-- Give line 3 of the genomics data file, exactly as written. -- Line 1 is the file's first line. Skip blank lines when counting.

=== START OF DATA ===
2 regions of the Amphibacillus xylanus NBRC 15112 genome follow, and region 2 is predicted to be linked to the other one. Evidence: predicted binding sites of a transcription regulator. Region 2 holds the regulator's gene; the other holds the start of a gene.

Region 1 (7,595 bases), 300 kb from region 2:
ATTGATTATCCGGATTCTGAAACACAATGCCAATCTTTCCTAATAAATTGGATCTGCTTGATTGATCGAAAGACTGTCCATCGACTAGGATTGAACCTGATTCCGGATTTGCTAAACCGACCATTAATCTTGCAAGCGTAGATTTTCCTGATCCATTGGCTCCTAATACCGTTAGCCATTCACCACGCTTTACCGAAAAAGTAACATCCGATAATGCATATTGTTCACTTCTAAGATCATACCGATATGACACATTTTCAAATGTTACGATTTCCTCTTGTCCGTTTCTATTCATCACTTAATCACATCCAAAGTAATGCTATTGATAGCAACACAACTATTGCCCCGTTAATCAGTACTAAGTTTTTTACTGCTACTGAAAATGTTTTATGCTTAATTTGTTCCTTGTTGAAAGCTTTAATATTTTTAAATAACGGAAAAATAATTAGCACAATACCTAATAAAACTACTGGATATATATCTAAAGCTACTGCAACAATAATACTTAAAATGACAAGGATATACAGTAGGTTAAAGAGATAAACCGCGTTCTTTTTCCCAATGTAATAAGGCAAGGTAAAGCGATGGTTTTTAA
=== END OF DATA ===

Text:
ATTGATTATCCGGATTCTGAAACACAATGCCAATCTTTCCTAATAAATTGGATCTGCTTGATTGATCGAAAGACTGTCCATCGACTAGGATTGAACCTGATTCCGGATTTGCTAAACCGACCATTAATCTTGCAAGCGTAGATTTTCCTGATCCATTGGCTCCTAATACCGTTAGCCATTCACCACGCTTTACCGAAAAAGTAACATCCGATAATGCATATTGTTCACTTCTAAGATCATACCGATATGACACATTTTCAAATGTTACGATTTCCTCTTGTCCGTTTCTATTCATCACTTAATCACATCCAAAGTAATGCTATTGATAGCAACACAACTATTGCCCCGTTAATCAGTACTAAGTTTTTTACTGCTACTGAAAATGTTTTATGCTTAATTTGTTCCTTGTTGAAAGCTTTAATATTTTTAAATAACGGAAAAATAATTAGCACAATACCTAATAAAACTACTGGATATATATCTAAAGCTACTGCAACAATAATACTTAAAATGACAAGGATATACAGTAGGTTAAAGAGATAAACCGCGTTCTTTTTCCCAATGTAATAAGGCAAGGTAAAGCGATGGTTTTTAA